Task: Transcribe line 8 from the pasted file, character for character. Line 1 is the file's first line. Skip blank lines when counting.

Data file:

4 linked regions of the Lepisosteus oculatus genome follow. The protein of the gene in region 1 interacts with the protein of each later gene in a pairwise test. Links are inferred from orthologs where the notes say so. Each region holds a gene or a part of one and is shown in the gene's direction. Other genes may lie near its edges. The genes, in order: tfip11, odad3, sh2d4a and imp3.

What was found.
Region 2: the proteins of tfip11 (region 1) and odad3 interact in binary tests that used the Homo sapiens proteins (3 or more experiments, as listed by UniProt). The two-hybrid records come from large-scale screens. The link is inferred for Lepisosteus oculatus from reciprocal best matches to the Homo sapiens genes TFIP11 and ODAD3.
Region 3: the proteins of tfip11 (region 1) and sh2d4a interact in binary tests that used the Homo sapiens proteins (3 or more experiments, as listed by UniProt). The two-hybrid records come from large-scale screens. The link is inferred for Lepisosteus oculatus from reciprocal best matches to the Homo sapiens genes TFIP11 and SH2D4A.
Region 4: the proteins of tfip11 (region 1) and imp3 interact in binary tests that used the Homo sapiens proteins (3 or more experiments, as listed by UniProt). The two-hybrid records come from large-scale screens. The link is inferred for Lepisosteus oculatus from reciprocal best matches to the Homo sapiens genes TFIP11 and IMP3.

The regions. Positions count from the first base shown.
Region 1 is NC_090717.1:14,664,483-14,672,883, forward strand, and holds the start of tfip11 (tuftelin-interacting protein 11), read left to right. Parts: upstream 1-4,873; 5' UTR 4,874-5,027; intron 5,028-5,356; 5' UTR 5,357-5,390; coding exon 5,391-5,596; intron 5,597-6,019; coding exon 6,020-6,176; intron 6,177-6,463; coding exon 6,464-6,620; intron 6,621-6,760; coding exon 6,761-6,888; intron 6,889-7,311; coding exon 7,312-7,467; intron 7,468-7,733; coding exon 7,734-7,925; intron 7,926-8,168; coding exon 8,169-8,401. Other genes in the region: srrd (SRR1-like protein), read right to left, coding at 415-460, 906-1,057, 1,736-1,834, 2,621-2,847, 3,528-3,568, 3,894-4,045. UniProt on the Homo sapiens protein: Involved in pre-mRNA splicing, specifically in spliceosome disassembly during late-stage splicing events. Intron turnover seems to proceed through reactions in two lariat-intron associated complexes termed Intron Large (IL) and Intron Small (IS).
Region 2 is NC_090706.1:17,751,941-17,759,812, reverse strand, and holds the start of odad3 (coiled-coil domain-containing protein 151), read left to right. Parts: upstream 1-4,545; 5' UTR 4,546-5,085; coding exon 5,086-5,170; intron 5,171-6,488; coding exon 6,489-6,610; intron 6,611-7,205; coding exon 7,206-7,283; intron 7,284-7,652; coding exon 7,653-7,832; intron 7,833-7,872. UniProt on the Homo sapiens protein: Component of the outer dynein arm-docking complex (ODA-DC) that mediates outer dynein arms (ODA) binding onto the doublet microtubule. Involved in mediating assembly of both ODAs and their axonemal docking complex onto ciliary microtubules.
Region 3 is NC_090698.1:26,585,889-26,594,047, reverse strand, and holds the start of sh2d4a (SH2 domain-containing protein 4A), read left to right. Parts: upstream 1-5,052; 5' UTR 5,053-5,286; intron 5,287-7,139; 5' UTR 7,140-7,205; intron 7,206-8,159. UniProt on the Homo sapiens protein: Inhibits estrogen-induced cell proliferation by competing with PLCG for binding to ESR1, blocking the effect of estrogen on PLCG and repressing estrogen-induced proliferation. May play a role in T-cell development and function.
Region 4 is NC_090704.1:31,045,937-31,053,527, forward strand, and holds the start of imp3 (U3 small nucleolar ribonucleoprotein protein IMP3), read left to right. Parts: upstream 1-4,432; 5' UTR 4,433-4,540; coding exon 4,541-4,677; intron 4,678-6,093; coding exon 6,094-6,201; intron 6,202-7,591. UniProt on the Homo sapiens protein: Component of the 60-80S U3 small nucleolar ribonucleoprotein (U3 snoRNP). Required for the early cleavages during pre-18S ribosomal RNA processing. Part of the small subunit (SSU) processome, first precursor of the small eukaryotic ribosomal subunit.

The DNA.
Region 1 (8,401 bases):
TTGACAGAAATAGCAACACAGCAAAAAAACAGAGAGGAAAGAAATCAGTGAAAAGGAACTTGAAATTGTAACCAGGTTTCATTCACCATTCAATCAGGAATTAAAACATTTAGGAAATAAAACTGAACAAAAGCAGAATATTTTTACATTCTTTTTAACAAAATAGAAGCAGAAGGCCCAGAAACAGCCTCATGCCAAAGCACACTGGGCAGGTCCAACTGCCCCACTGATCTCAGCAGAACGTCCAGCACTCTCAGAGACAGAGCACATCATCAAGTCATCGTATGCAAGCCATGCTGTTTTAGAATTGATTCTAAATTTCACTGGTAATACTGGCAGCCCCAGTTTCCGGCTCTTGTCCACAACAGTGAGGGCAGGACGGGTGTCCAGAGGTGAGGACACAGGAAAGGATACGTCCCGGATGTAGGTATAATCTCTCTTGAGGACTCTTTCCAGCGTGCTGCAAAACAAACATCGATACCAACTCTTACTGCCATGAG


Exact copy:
Region 2 is NC_090706.1:17,751,941-17,759,812, reverse strand, and holds the start of odad3 (coiled-coil domain-containing protein 151), read left to right. Parts: upstream 1-4,545; 5' UTR 4,546-5,085; coding exon 5,086-5,170; intron 5,171-6,488; coding exon 6,489-6,610; intron 6,611-7,205; coding exon 7,206-7,283; intron 7,284-7,652; coding exon 7,653-7,832; intron 7,833-7,872. UniProt on the Homo sapiens protein: Component of the outer dynein arm-docking complex (ODA-DC) that mediates outer dynein arms (ODA) binding onto the doublet microtubule. Involved in mediating assembly of both ODAs and their axonemal docking complex onto ciliary microtubules.